Tomorrow, we zip up each other’s uniforms, but turn the capes over backwards.
Tomorrow, we don’t play Tower Chimes. We don’t play the Alma Mater at pregame. And we don’t play In My Life. It’s not our responsibility anymore.
We shiver in the stands for the last time. We wait for hours to take the field at half time, for the last time.
We run the stands, spreading joy and spirit to the mountainous ranges of the stadium, for the last time.
Tomorrow, after Postgame, the others will leave the field and we will storm through our rite of passage, telling our story one last time under the lights.
For three years I’ve watched a group of seniors get called to attention, leaving me behind to wave goodbye and wish them the best. Now it’s my turn to pass through to the Other Side.
I’ve always been afraid of the Other Side.
The Other Side that sways in the stands during In My Life. The Other Side, beyond the NeverLand I’ve lived for so long.
What is on the Other Side? Not the UDMB……
I know some of us will never be involved in a marching band ever again. This is the end, the part where you move on. And that’s so very hard to do.
Band is that one place where you didn’t have to act like you didn’t care. You didn’t have to act like your dancing embarrassed you or your imagination was a nuisance.
That’s really powerful. You didn’t have to act like YOU. DIDN’T. CARE. In a society where apathy is cool, where doing nothing is what you’re supposed to be happy doing, you had something in your life that made you want to be your very best.
There is no greater meaning of teamwork than the strange sorcery that is band. Is there any other activity in the world where 340 people lock heartwaves and make a music and picture show out of love?
When we stop doing this, when Senior Day becomes just another yesterday, when our uniform is tucked inside that dark blue canvas bag and delivered back to the loft like a corpse, it’s going to suck.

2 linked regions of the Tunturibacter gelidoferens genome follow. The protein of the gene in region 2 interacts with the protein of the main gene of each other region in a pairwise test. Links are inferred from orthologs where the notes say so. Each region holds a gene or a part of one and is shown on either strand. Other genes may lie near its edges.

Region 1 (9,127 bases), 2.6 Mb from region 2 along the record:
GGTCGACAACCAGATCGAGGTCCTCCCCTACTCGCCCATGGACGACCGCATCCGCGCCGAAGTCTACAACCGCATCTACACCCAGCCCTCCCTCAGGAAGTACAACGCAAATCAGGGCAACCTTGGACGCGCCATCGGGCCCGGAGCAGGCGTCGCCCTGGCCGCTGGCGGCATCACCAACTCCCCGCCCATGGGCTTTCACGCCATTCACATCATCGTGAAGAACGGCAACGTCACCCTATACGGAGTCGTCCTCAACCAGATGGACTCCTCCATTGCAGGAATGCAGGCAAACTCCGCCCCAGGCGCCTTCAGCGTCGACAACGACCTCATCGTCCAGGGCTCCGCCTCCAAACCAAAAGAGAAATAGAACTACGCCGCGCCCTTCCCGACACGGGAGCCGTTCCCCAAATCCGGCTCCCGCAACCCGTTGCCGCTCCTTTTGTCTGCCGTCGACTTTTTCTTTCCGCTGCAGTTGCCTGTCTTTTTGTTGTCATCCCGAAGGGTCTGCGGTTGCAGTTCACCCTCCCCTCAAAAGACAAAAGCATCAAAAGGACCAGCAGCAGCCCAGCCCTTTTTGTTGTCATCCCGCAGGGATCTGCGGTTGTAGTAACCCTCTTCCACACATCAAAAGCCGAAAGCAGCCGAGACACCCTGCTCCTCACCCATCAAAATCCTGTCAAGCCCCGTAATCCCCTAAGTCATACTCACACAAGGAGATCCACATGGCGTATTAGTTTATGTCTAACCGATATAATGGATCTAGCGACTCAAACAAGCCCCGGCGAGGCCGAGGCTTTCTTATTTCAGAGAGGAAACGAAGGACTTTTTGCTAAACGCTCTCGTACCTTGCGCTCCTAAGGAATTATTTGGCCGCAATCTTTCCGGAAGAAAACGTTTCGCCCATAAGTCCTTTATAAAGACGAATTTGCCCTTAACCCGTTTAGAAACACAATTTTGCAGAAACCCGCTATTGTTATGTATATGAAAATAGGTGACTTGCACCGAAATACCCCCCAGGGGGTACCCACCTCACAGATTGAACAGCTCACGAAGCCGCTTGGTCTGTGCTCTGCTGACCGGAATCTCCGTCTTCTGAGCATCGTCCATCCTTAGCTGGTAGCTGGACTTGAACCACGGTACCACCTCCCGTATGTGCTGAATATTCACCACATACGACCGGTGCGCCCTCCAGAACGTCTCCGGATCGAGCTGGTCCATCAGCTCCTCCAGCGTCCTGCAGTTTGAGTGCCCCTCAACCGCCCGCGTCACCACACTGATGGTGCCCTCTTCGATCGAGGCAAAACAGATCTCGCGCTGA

Of course we’ll feel empty. We went to the Other Side and lost the UDMB. Lost a part of ourselves, the part we were rather deeply fond of. And we’ll dream it isn’t so:
“Sir? Sir, would you like me to play the fight song? Sir, I can run all the way to the top of the stands and play first down to you, if you’d like. I used to be in the band. I used to—“
Once we had 340 close friends, and though the love is unbroken, we ended up in different parallel universes.
Like Rose and the Tenth Doctor. With the vortex and the Daleks and everything. That’s exactly what happens at the Senior game, right? That’s how we get to the Other Side.
So what do we do from here? From this dark, band-less silence?
From the steely cold of the metal bleachers searing through our non-band pants, our cold feet sitting idle in our non-band shoes, our eyes poking out over our non-band scarves watching the band we are no longer in make a show we can no longer make with them?
When we leave, we take that little piece of the UDMB we did steal away and hide, tucked safe in our hearts, because we were so afraid to lose it–
And we throw it in the air like a big puff of glitter! We dance as it rains down like perpetual happy dust.
When we meet someone new, we express genuine interest in who they are. We make them feel welcome. We take a chance and offer them our friendship.
When we get an opportunity to perform, we go for it 100 percent. We make everyone around us jealous that THEY aren’t the ones performing.
When we see something wrong, we stand up and fight for kindness, equality, and love.
After all, it was band that taught us that fear was never a good reason not to try.
Do you remember all the nights we hit a company front and marched into the stars?
Do you remember how everything you had to give was magnified exponentially when it became part of everyone else’s power?
Do you remember what it was to lose yourself in a sea of amazing people in order to find out who you really are?
If you remember, you are NOT alone! Because all those people on the Other Side, they remember TOO!
You are on the Other Side, but it is not dark and desolate and downhill!
The Other Side, it is alive and brilliant and full of as much love as you can bring with you through the vortex! And love does not shrink, it can only grow!
You can love the UDMB from any distance you choose and you can still be happy, you can still have it in you, you can still BE the University of Delaware Fighting Blue Hens Marching Band.
Keep your memories vivid even as they begin to rust. Keep the fight song in your soul even as your fingers crumble from premature arthritis. Keep as many friends in your life as you dare.
In the words of Heidi Sarver herself, “you did good”. Seniors, we did good. We did AMAZING. Keep your eyes with pride, always.
“In my life…”